Today, pediatric nephrologists play an important role in national advocacy efforts on behalf of children and families. In support of this contribution, the American Society of Pediatric Nephrology is one of a handful of pediatric sub-specialty organizations to sponsor an advocacy fellowship designed to teach pediatric nephrologists how to advocate for patients. Nationwide Children’s Hospital has had several pediatric nephrologists participate in this program: Drs. Brian Becknell, John David Spencer, and I are all proud alumni of the John E. Lewy Fund Advocacy Scholars (JELF Scholar) program. As JELF Scholars, we learn to advocate for our most vulnerable patients in a variety of arenas. We engage in research advocacy by lobbying the National Institutes of Health to increase funding for child health research priorities. JELF Scholars join the ASPN in meetings with regulatory agencies such as the Food and Drug Administration and the Centers for Medicare and Medicaid Services to ensure that children are considered in major policy decisions. As legislative advocates, we’ve traveled to the Ohio Statehouse, the United States Congress and the White House to push for legislation and policies and legislation that would advance population health and fight inequalities that adversely affect children and families.

I am immensely proud to be a part of one of the most socially engaged divisions of pediatric nephrology in America. Our faculty, staff and fellows partner with organizations such as the National Kidney Foundation and American Heart Association to raise awareness about kidney disease. We travel around the world to build pediatric nephrology programs in developing countries. We meet with government officials to advocate for our patients, families and colleagues. We direct multi-national research collaboratives such as the Pediatric Nephrology Research Consortium, which has radically improved our understanding of childhood kidney disease.

I often say that, because there are no chameleons practicing pediatric medicine, I’m pretty sure that none of us are able to change our skin tone to reflect the rich diversity of the patients for whom we are privileged to care. Thankfully, being an effective advocate doesn’t require that. It simply takes a community of pediatricians dedicated to developing durable relationships through patient care, community engagement and outreach. And that’s something all of us can do!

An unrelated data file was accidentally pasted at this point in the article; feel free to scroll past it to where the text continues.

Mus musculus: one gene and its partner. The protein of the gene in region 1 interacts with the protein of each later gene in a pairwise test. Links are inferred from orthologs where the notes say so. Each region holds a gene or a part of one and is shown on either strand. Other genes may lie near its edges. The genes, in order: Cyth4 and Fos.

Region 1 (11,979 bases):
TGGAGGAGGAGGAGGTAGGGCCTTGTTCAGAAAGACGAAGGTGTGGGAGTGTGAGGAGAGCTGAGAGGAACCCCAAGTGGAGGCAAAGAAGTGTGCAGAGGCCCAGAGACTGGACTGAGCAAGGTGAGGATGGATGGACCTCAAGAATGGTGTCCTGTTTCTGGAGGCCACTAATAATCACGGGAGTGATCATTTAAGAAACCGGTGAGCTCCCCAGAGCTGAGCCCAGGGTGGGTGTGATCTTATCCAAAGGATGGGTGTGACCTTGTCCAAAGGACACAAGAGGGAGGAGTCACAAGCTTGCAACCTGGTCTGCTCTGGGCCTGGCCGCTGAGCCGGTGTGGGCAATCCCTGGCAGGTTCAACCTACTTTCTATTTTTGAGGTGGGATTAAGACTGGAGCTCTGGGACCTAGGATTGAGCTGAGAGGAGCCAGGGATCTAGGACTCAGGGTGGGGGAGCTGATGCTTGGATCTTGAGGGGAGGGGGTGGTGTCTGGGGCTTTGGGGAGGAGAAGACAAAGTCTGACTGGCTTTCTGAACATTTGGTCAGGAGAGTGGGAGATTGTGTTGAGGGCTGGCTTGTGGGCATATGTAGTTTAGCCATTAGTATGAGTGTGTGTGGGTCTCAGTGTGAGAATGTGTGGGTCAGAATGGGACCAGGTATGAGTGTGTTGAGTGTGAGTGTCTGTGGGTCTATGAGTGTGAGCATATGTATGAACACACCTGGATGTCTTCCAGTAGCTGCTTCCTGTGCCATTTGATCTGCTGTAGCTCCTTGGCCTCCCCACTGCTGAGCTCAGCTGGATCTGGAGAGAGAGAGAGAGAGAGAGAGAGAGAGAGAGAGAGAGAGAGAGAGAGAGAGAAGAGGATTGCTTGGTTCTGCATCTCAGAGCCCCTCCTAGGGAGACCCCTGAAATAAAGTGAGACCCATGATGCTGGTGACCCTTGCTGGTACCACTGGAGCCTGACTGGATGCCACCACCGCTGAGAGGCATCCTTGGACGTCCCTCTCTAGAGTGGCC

About the author

O. N. Ray Bignall II, MD, is an Assistant Professor of Pediatrics in the Division of Nephrology at Nationwide Children’s Hospital and The Ohio State University College of Medicine. Dr. Bignall received a Bachelor of Science in Biology from Howard University, a Doctorate of Medicine from Meharry Medical College, and a Certificate in Health Policy at the Robert Wood Johnson Foundation Center for Health Policy at Meharry. He completed his general pediatrics residency, clinical fellowship in nephrology, and a National Institutes of Health T32 post-doctoral research fellowship in the Center for Treatment Adherence and Self-Management, all at Cincinnati Children’s Hospital Medical Center.

Dr. Bignall’s academic interests include social determinants of health, population health, and health disparities in pediatric kidney disease and transplantation. He is a recipient of the American Academy of Pediatrics Community Access to Child Health (CATCH) award, and was appointed a John E. Lewy Fund Advocacy Scholar of the American Society of Pediatric Nephrology (ASPN). He currently serves as a member of the Public Policy Committee of the ASPN, and the Policy and Advocacy Committee of the American Society of Nephrology. In addition, Dr. Bignall is involved in a variety of community and child health advocacy efforts, including the Healthy Neighborhoods, Healthy Families initiative, and the Congressional Black Caucus Health Braintrust.